“This is a huge number, and there’s no money set aside,” she said. “Unless we take steps now into some kind of fund that will grow over time, it’s very plausible many people will feel we can’t afford these benefits we overpromised.”

How would that play to these veterans, who all volunteered and now expect the government to keep its end of the bargain?

“The deal was, if you get wounded, we’re going to supply this level of support,” Bilmes said. Right now, “there’s a lot of sympathy and a lot of people want to help. But memories are short and times change.”

Charles Spurgeon: Morning And Evening, May 26th, 2012

“Cast thy burden upon the Lord, and He shall sustain thee.”—Psalm 55:22.

ARE, even though exercised upon legitimate objects, if carried to excess, has in it the nature of sin. The precept to avoid anxious care is earnestly inculcated by our Saviour, again and again; it is reiterated by the apostles; and it is one which cannot be neglected without involving transgression: for the very essence of anxious care is the imagining that we are wiser than God, and the thrusting ourselves into His place to do for Him that which He has undertaken to do for us. We attempt to think of that which we fancy He will forget; we labour to take upon ourselves our weary burden, as if He were unable or unwilling to take it for us. Now this disobedience to His plain precept, this unbelief in His Word, this presumption in intruding upon His province, is all sinful. Yet more than this, anxious care often leads to acts of sin. He who cannot calmly leave his affairs in God’s hand, but will carry his own burden, is very likely to be tempted to use wrong means to help himself. This sin leads to a forsaking of God as our counsellor, and resorting instead to human wisdom. This is going to the “broken cistern” instead of to the “fountain;” a sin which was laid against Israel of old. Anxiety makes us doubt God’s lovingkindness, and thus our love to Him grows cold; we feel mistrust, and thus grieve the Spirit of God, so that our prayers become hindered, our consistent example marred, and our life one of self-seeking. Thus want of confidence in God leads us to wander far from Him; but if through simple faith in His promise, we cast each burden as it comes upon Him, and are “careful for nothing” because He undertakes to care for us, it will keep us close to Him, and strengthen us against much temptation. “Thou wilt keep him in perfect peace whose mind is stayed on Thee, because he trusteth in Thee.”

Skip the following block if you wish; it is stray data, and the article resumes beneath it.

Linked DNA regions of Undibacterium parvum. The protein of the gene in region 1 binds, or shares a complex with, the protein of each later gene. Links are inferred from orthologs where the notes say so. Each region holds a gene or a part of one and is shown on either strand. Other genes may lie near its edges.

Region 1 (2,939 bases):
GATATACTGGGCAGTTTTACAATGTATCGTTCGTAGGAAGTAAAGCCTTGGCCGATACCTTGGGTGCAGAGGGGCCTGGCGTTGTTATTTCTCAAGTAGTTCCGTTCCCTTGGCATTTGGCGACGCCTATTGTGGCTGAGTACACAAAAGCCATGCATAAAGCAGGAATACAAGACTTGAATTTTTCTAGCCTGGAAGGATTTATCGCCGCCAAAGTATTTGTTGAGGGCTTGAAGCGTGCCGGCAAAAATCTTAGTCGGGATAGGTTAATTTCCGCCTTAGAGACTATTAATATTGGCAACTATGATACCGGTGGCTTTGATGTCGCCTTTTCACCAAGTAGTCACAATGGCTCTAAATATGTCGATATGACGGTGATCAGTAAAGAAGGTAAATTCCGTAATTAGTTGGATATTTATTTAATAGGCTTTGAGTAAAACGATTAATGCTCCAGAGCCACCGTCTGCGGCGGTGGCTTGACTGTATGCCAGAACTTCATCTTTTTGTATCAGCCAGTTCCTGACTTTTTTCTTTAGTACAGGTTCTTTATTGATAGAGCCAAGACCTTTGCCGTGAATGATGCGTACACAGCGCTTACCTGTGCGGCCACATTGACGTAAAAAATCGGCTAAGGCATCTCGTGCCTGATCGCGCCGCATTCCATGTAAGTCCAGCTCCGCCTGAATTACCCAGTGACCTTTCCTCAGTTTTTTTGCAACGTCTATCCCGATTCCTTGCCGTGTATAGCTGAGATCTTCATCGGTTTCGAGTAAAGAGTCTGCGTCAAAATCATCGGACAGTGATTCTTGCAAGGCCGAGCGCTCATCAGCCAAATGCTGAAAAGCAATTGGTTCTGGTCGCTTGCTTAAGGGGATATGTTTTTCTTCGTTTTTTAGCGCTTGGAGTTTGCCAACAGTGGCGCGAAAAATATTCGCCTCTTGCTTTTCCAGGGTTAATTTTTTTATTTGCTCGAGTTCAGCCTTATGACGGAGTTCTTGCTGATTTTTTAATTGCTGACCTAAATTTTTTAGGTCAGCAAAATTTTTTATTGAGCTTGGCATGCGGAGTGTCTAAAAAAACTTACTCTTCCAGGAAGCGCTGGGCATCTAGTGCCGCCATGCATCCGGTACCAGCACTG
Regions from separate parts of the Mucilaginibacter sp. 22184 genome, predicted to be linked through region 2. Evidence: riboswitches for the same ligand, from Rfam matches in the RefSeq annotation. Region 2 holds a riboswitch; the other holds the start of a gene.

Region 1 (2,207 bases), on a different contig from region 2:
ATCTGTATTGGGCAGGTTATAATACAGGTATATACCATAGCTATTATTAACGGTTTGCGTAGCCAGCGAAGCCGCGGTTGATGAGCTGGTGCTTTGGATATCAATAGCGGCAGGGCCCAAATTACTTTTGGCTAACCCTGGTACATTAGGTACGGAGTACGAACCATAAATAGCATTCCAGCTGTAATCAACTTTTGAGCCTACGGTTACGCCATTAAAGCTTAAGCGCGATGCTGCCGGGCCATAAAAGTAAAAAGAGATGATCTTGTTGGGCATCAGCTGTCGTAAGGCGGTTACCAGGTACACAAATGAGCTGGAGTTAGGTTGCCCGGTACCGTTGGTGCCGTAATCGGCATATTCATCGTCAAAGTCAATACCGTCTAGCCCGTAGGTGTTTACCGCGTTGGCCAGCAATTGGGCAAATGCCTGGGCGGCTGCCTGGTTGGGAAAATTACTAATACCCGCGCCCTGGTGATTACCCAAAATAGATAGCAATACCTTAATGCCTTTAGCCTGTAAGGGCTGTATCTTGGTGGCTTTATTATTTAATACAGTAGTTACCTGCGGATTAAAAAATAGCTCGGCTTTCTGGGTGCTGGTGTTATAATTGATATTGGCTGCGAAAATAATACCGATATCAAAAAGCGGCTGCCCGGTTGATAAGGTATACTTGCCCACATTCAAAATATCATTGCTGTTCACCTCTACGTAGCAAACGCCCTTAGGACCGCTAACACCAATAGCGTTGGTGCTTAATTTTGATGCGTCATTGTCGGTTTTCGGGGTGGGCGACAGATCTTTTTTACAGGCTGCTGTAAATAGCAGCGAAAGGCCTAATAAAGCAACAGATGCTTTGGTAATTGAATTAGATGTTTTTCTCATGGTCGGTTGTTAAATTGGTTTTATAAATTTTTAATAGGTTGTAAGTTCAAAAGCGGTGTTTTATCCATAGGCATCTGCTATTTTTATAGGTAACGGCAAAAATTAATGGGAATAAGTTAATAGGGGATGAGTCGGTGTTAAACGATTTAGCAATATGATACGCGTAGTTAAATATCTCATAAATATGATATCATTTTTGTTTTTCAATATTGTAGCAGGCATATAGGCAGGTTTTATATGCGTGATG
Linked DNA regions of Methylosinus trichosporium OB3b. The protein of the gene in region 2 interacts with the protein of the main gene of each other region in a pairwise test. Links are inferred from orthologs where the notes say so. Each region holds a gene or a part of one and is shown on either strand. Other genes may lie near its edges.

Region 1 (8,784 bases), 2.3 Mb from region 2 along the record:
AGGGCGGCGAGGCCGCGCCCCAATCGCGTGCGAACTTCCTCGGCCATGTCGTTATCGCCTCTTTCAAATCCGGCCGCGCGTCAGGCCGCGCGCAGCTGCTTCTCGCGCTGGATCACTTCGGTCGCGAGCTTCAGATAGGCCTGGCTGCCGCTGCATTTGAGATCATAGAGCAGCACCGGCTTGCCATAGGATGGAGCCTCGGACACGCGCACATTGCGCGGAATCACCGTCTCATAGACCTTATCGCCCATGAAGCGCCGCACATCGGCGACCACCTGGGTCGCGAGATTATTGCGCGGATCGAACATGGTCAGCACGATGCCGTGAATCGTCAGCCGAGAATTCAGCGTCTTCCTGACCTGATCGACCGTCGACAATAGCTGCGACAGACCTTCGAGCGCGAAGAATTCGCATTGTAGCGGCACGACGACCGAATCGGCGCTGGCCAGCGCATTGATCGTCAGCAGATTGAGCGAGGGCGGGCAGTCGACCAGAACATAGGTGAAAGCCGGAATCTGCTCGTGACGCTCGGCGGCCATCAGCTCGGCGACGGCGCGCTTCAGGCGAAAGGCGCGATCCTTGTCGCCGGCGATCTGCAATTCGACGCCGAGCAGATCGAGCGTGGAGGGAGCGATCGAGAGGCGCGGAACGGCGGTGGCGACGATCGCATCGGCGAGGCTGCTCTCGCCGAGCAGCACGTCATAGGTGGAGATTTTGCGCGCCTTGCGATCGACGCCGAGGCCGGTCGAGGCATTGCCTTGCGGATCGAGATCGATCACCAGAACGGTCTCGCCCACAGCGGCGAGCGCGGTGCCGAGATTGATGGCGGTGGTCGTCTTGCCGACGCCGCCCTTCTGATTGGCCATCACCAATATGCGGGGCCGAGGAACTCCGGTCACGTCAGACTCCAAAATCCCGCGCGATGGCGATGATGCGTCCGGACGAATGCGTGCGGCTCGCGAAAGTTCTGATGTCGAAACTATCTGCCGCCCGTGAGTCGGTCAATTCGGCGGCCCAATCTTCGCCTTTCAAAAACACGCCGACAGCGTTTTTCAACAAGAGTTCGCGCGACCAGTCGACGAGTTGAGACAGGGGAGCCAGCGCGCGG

Praise & Worship: May 25th, 2012

Song List

1.  Open Our Eyes- Maranatha Singers

2.  The Light Of That City-  Brooklyn Tabernacle Choir

3.  Gone Gonna Rise Again-  The Gordons

4.  Glory Bound-  The Wailin Jennys

5.  Hallelujah-  Krystal Meyers

6.  The Anthem/Hallelujah-  Planetshakers

7.  All To You-  Kathleen Carnali

8.  The Hurt And The Healer-  MercyMe

9.  Broken Hallelujah-  Mandisa

10.  Your Love (Psalm 139)-  Oslo Gospel Choir

11.  Better Than A Hallelujah-  Amy Grant